Ratha Yatra


article-2244748-16672124000005DC-130_634x389The most exciting of the countless festivals celebrated all year round in the holy city of Puri, the Ratha Yatra (Festival Of Chariots) is the majestic culmination of a series of celebrations spread over the summer and the monsoon months. Each year, in monsoon season, the proxy images of Jagannath, Balabhadra and Subhadra – the deities enshrined in the Jagannath Temple at Puri are carried in colorful processions every evening for 21 days to the Narendra Tank where they cruise in a bright decorated boat. On the first day of the festival, the Jagannath temple images are carried through the street in three huge thundering chariots which have made this event internationally known. Nine days later, the journey is repeated in the opposite direction. To witness this festival is an experience of a life time.

The chariot of Lord Jagannath is known as ‘Nandighose’ and is 23 cubits high and has 18 wheels. The chariot of Balabhadra, which is 22 cubits in height has 16 wheels and is named ‘Taladwaja’. ‘Devadalan’ the chariot of Subhadra, is 21 cubits in height and has 14 wheels.

The construction of the Rathas (chariots) commences on the Akshay Tritiya tithi. They are constructed for the ceremonial journey and sojourn of Lord Jagannath, Balabhadra and Subhadra at the Gundicha Temple for a week. Ratha Yatra is the most famous festival related to Lord Jagannath, where Jagannath, along with the other two associated deities, comes out of the Garbhagriha of the chief temple (Bada Deula). They are transported to the Gundicha Temple (located at a distance of nearly 3 kilometres (1.9 mi)), in three massive wooden chariots drawn by devotees. Coinciding with the Ratha Yatra festival at Puri, similar processions are organized at Jagannath temples throughout the world. This annual procession of the Deity of Krishna in the form of Jagannatha carried on the Ratha chariot enacts one of the world’s oldest and largest festivals.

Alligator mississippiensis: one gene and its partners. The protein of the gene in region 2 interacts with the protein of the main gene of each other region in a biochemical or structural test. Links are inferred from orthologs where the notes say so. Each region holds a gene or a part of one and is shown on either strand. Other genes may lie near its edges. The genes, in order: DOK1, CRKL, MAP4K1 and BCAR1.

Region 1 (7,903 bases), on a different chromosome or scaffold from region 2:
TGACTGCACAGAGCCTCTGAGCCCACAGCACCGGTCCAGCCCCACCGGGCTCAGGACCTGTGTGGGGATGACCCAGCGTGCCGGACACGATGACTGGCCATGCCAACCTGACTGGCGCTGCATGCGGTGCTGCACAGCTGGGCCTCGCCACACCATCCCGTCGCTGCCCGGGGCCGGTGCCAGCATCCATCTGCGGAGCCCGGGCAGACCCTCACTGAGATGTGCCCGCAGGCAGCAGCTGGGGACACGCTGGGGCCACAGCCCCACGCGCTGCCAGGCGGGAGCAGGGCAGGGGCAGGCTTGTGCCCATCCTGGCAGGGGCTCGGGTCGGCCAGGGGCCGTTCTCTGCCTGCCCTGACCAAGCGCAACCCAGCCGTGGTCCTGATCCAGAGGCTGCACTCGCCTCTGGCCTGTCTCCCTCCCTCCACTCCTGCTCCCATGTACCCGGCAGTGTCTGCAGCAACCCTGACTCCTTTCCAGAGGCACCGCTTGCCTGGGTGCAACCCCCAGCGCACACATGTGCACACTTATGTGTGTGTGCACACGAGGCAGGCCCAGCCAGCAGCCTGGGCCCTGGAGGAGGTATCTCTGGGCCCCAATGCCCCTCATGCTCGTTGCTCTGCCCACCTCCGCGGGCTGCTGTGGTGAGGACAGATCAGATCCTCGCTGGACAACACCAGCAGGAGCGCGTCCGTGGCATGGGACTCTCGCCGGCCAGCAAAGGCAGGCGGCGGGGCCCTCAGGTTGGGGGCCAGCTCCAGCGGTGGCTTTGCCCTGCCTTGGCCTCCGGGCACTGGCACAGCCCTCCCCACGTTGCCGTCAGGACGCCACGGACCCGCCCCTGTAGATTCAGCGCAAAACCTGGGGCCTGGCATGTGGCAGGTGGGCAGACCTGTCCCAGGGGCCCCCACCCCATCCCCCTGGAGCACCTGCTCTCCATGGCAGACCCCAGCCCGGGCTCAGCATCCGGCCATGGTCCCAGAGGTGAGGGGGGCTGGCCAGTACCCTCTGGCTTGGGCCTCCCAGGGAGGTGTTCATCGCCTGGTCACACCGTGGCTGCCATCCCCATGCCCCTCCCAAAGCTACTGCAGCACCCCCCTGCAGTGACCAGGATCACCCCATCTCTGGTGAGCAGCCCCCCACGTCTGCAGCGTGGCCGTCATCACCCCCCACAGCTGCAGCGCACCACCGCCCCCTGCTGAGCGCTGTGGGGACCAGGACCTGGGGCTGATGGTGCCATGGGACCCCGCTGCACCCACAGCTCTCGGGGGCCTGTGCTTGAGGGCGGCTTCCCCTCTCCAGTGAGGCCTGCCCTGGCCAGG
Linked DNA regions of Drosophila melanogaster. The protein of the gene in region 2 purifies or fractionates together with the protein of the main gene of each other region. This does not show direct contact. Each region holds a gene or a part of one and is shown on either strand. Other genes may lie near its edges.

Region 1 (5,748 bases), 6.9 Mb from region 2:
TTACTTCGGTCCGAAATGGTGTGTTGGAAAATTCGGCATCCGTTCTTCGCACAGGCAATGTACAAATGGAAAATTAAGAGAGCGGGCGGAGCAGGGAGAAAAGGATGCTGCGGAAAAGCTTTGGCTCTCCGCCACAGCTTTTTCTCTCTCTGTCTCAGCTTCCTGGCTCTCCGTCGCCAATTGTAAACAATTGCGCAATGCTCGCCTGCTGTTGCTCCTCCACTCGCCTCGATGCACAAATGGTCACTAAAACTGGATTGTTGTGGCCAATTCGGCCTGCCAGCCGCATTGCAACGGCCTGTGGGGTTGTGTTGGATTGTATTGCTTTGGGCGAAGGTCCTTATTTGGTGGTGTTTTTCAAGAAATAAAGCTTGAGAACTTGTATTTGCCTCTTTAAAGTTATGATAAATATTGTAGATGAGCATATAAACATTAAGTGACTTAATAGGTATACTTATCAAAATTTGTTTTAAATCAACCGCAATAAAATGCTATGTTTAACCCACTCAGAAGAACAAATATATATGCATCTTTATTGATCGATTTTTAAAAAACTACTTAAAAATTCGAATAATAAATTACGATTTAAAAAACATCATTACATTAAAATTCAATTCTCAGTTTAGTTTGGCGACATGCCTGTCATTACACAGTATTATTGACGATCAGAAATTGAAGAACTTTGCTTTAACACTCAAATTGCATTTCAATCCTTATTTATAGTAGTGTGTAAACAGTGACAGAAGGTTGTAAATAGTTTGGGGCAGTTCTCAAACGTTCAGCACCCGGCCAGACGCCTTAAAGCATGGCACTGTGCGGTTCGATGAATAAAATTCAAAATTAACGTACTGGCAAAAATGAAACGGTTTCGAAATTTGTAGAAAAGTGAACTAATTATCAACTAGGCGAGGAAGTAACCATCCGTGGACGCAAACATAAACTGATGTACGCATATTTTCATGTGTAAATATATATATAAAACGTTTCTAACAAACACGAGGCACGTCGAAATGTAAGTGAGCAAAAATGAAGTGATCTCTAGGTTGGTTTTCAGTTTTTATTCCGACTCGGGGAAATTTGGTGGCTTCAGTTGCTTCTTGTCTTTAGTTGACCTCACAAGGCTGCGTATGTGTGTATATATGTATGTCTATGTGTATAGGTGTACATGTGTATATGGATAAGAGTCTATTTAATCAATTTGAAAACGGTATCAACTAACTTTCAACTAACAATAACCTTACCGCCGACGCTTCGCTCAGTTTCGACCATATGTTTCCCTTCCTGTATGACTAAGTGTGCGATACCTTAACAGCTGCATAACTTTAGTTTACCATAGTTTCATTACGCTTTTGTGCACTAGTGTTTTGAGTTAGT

On the full-moon day of the month of Jyestha (May-June) in the Snana Yatra also known as the Bathing Festival, the three deities move in a colorful procession to a platform in the outer enclosure of the temple, the Snana Vedi, the bathing platform, where they bathe with 108 pitchers of perfumed water drawn from a temple well once a year. After the ritual bath, the deities assume the special elephant form, recalling the legend of the Lord’s affection for a devotee to whom he proved that he was in fact another manifestation of Lord Ganesha. After the bathing festival, the deities spend 15 days in seclusion during which period they are repainted and prepared for the Car Festival. After the Snana yatra, finally comes the Ratha Yatra on the second day of the bright fortnight of the month of Ashadha, when the three deities come out of the temple in an extravagant procession called Pahandi.

The most exhilarating part of the Ratha Yatra is the pulling of chariots by thousands of devotees who lay their hands on the sturdy ropes and drag the massive structures along the Bada-Danda, the grand road. The chariot of Balabhadra moves first, followed by those of Subhadra and Jagannath. The chariots move ahead slowly until they reach the Gundicha temple and the three deities rest for a night at the entrance on their own chariots. The next day they enter the Gundicha temple in the usual Pahandi style and stay there for seven days. A celebration dating back to thousands of years in India, the Ratha Yatra has spread to cities throughout the world since the late 1960’s.

In this year 2015, the Ratha Yatra of Lord Jagannath is commencing on the 18th July, Saturday and Return Car Festival ur’ Bahuda Jatra’ on 26th July.

This is a unique website which will require a more modern browser to work!

Please upgrade today!